BY SUZANNE DAVIS, Associate Curator of Conservation
Hello, readers. Yes, it’s the best time of the month once again, the time to set aside all worries and cares and indulge, for a few brief moments, in the blissful pleasure of contemplating a truly ugly archaeological object. In honor of this time of the year — when there are a lot bird-related references in American culture (turkey at Thanksgiving, doves and partridges around Christmas) — we have a bird-shaped object for December.
This is an askos, or — in not-Greek — a small pitcher that might have been used for wine or oil. It is, sort of, shaped like a bird. I think it is supposed to be shaped like a bird, at any rate. Although … the head also sort of looks like a sheep head to me…. To be fair, I would be pretty excited if I were working on an excavation and we found a cool animal-shaped vessel like this. But like many archaeological objects, this one has had a hard time. Leaving aside the weird head shape, it’s missing a lot of its original painted decoration, there are some old breaks, and we also have some splotchy mildew staining.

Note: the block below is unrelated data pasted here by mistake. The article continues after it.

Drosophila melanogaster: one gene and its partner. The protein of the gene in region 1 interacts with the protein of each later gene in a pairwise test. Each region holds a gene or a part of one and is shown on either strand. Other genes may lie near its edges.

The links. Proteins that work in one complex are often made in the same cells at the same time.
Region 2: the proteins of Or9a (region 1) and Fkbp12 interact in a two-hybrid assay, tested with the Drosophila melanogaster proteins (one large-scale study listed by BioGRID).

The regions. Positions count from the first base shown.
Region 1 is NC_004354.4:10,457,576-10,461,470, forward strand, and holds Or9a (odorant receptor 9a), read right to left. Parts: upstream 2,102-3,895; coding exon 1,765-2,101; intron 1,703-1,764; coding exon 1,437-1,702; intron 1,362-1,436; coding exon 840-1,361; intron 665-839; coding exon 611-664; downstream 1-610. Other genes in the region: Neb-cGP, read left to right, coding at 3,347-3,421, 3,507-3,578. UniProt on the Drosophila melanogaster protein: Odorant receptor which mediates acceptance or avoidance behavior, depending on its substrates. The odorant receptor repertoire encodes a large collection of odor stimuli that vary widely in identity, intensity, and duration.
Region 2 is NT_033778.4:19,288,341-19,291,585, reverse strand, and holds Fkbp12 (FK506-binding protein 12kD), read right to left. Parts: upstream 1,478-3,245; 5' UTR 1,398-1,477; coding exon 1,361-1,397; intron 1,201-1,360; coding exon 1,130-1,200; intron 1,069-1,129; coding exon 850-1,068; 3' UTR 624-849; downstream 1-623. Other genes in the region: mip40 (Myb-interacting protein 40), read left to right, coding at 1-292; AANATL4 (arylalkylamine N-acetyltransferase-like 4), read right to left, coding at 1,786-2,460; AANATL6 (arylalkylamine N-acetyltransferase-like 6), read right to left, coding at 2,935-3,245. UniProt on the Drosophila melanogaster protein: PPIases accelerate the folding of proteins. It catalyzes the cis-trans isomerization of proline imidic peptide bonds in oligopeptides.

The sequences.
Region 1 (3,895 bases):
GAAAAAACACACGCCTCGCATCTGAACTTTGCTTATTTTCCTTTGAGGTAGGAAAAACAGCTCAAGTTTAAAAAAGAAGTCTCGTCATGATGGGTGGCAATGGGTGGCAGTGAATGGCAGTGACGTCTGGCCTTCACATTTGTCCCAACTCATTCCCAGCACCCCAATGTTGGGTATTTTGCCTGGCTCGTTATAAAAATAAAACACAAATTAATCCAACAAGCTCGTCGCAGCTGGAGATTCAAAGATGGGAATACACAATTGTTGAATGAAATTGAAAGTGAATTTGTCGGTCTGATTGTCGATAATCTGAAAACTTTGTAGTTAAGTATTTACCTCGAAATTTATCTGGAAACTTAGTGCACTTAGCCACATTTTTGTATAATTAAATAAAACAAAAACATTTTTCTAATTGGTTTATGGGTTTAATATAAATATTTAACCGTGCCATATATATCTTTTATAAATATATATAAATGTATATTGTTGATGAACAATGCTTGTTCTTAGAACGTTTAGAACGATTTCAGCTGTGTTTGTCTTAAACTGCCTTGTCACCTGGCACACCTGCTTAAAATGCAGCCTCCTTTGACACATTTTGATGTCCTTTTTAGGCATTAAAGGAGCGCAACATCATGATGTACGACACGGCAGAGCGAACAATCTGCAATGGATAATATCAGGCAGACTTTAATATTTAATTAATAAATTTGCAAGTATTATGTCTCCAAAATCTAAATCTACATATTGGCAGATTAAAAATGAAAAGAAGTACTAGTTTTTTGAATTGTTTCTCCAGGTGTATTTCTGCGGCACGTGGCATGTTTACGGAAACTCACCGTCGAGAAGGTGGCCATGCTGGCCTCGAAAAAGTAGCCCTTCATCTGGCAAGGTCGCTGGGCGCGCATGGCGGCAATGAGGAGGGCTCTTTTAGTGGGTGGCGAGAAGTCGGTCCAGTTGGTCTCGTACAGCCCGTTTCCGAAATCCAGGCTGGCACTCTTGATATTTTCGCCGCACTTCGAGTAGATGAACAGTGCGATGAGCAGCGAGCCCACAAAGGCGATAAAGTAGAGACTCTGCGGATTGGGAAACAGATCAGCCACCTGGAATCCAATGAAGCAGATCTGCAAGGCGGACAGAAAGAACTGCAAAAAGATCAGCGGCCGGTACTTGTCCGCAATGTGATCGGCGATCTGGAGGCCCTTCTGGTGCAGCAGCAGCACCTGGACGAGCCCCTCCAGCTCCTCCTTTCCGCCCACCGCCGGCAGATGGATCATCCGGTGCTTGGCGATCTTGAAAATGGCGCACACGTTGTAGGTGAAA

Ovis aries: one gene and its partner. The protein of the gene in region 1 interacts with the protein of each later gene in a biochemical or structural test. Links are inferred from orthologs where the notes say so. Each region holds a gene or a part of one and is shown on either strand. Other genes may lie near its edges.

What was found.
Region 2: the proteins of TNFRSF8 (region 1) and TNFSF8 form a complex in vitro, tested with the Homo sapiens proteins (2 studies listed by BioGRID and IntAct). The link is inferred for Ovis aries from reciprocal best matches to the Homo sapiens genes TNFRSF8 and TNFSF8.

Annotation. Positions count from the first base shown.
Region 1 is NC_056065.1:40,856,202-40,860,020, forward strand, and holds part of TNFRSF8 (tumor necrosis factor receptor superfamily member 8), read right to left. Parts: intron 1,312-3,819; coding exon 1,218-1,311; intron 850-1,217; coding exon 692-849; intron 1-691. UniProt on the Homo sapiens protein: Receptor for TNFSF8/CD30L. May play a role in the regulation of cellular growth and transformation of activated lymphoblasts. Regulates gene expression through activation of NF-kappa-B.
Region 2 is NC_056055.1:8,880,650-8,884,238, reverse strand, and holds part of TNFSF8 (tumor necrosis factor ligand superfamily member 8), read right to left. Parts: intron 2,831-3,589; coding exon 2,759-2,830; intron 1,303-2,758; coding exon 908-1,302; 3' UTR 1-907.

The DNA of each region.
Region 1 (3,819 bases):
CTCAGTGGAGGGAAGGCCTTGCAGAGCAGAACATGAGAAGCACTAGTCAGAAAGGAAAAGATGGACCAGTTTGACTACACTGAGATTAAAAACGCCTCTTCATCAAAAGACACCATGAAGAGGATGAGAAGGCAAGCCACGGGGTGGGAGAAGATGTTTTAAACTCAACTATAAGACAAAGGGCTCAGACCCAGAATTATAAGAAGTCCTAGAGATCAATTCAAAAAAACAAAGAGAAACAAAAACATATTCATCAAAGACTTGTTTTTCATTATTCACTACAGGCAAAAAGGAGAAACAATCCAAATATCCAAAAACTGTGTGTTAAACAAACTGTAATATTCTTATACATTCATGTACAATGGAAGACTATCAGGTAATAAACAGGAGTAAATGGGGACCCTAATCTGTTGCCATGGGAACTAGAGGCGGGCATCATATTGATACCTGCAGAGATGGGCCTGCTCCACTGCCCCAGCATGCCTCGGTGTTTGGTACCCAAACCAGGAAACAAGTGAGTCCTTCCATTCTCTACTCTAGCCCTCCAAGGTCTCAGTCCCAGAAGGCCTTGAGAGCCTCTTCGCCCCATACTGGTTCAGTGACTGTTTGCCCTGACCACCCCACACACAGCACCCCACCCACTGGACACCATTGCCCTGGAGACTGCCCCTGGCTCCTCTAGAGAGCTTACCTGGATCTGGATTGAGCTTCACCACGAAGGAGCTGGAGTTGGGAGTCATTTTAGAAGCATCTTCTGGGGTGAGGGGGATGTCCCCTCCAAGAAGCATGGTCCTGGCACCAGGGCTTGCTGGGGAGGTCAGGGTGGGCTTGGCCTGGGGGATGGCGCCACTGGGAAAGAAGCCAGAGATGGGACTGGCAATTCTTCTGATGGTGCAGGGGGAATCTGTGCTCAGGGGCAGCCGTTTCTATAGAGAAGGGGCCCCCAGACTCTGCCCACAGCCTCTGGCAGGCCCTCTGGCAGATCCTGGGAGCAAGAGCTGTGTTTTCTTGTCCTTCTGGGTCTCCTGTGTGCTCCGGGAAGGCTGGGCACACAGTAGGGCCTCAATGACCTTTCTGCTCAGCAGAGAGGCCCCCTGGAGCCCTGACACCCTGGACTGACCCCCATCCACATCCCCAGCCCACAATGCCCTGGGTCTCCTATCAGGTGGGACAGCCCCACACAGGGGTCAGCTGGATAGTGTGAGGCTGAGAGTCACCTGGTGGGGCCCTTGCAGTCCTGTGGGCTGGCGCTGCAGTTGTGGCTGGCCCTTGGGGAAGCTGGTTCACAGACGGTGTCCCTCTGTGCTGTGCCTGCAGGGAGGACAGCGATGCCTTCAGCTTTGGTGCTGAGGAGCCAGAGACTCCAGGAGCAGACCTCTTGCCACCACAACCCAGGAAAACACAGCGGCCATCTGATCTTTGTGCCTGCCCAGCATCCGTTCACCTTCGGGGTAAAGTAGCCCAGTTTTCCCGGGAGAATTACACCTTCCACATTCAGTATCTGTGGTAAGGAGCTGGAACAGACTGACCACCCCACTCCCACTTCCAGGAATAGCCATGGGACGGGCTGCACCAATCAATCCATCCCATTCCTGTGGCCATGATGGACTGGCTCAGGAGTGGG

To make things extra special for you, the image I’ve chosen is an old one from our archives. You just don’t see this kind of color combination in archaeological object photography anymore, sadly. Now it’s all about correct color registration and “picking up the mid-tones.” In contrast, this images says to me, “I’m ancient, sure, but baby, I’ve still got it.” Come see this colorful character for yourself — it’s on view in the Kelsey’s first-floor Etruscan case.